(BTW, for an instructive lesson in how moral attitudes towardsDraftKings has many legal advisers and is hiring big-name law firms the way its suckers, sorry, players, load up on Rob Gronkowski every week. They are responding as Baker was to the announcement by New York Attorney General Eric Schneiderman that daily fantasy is too gambling, and as such, illegal in the Empire State. If other large states were to follow suit, all those daily fantasy ads would be off TV, and DraftKings would be yet another spectacular Internet-based business bust. This would in turn cost its investors serious dough and cause much agita among its marketing partners, such as your New England Patriots.
I have no stake in daily fantasy, so I don't have to insult anyone's intelligence. Of course daily fantasy is gambling. The federal law loophole that lets it operate says because it's "based on the assessment of the skills of the participants." Uh-huh. And why exactly is risking money on the proposition Tom Brady is gonna have a good game skill and risking money that the whole Pats team will cover the spread just a matter of chance?
ESPN was showing the final table of the World Series of Poker last night. The talents of the players at that table in disciplines ranging from mathematics to psychology are unbelievable. Compared to top level hold-'em as a game of skill, fantasy football is Candyland. And yet nobody, least of all the poker players themselves, would say they weren't gambling.
I don't care that daily fantasy is gambling. Society's hypocrisy about its vices doesn't much bother me, either. I'm used to it. My objection to daily fantasy is on simpler moral grounds. It's a bad bet, a bet so bad as to constitute a ripoff. Players who use DraftKings and FanDuel are competing against huge numbers of fellow players. They are all handicapping a horse race with about 250 entries, the skill position players of 32 NFL teams (28 or 30 on bye weeks). The odds stink, and the only way to lower them is to use Wall Street tactics, making hundreds of entries based on computer algorithms determining who all the other bettors are picking for their teams.
That is how at least one employee of one of the two companies made big money playing on his competitor. The uncanny resemblance that bears to insider trading is what began official scrutiny of daily fantasy. Well, that and the national horror at all those damn ads.
So daily fantasy is a mug's game. Why, the only worse bet you can make is buying a lottery ticket, a form of gambling legal everywhere and heavily advertised by every state that runs one, including New York. Governments everywhere have succumbed to the reality that while voters don't see a tax increase to fix the crumbling bridge on their road to work as a sound investment, they'll happily squander the same sums on a below infinitesimal chance to get rich quick.
That in fact is what I think will be the future of daily fantasy. It won't be outlawed in New York or anywhere else. It will become a quasi-governmental operation, with the states letting sites operate in return for a healthy slice of the daily handle. The public sector has learned that the self-righteous satisfaction of outlawing "vice" pales in comparison to a new revenue stream.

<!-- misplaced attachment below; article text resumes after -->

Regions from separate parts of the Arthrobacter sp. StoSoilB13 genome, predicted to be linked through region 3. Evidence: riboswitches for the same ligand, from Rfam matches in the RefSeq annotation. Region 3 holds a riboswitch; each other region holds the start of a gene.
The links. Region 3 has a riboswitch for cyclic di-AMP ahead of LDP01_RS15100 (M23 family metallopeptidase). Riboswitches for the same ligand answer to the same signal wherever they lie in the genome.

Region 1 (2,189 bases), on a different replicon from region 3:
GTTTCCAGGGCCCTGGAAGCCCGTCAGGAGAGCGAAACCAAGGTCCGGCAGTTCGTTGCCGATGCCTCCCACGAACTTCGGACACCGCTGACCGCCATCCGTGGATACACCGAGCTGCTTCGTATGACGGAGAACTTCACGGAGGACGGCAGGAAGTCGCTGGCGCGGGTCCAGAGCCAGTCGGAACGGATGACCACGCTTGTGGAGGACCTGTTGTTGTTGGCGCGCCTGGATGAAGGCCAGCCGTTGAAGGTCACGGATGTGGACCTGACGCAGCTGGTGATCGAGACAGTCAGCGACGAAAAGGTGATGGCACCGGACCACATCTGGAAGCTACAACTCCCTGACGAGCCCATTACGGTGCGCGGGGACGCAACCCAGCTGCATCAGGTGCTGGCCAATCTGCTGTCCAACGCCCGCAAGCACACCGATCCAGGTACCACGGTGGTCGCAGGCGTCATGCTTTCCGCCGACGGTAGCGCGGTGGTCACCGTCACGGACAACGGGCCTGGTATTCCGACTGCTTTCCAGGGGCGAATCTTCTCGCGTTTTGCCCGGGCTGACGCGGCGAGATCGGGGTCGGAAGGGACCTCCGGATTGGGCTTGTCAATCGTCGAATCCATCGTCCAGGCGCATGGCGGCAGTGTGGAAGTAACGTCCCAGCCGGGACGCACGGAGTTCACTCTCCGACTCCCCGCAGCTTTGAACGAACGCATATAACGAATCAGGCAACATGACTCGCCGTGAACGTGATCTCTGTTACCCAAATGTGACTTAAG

This will all be presented as a means of protecting civic morals while protecting the interests of the little guy, the nickel and dime daily fantasy patsy. The odds of the game will not change in the slightest.
Pols treat voters as suckers for the same reason the house treats gamblers the same way. It's a majority of their customer bases.
The Most Important Position on the Field?
There are four remaining undefeated teams in the National Football League this season. The Patriots, Bengals, Broncos and Panthers all have 7-0 records.
Denver quarterback Peyton Manning has an NFL passer rating of 75.1. Quarterback Cam Newton of Carolina has a rating of 78.1. By way of contrast, Tom Brady leads the league with a rating of 115. By further way of contrast, by the NFL's measuring stick, Manning and Newton have had worse seasons throwing the ball than such notables as Geno Smith, Blake Bortles and Colin Kaepernick, who lost his starting job with the 49ers yesterday with a rating of 78.8.
Notable fact related to these statistics: there has been quite serious talk that Newton is a league MVP candidate!
Notable implication of these statistics: despite the fantasization of pro football, the aerial circus is not the only way to win ballgames. Defense may not be as dead as the Saints and Giants think.
Quickie Quarterback Quiz, Rhetorical Variety
Because the Patriots have gone 7-0, and score a lot of points because their Hall of Fame quarterback is playing very, very well. the assumption in these parts is that they must be the best team in the NFL, probably the greatest team in history. The only debatable issue is whether they'll go 19-0 to win the Super Bowl, or only 18-1.
We'll leave aside the fact pro football greatness is impossible to achieve before Election Day. What interests me is the blithe assumption New England is far better, no, make that ludicrously superior to, the other NFL teams who haven't lost yet. This is particularly true of the 7-0 Denver Broncos. Denver throttled the previously unbeaten Packers in every aspect of the game last night, but that's nothing compared to how the Pats did the same thing to the Dolphins last Thursday. The disdain for Denver is based on comparing the rotten season Peyton Manning has had so far (until last night, anyway) with the fabulous 2015 performance of Tom Brady.
All football fans are overly quarterbackcentric, but nowhere more so than here. This was true when the Pats had lousy quarterbacks, and it's even truer now that they've had 15 seasons of an all-time superstar under center. So my question is aimed at a very specific audience -- Patriots fans.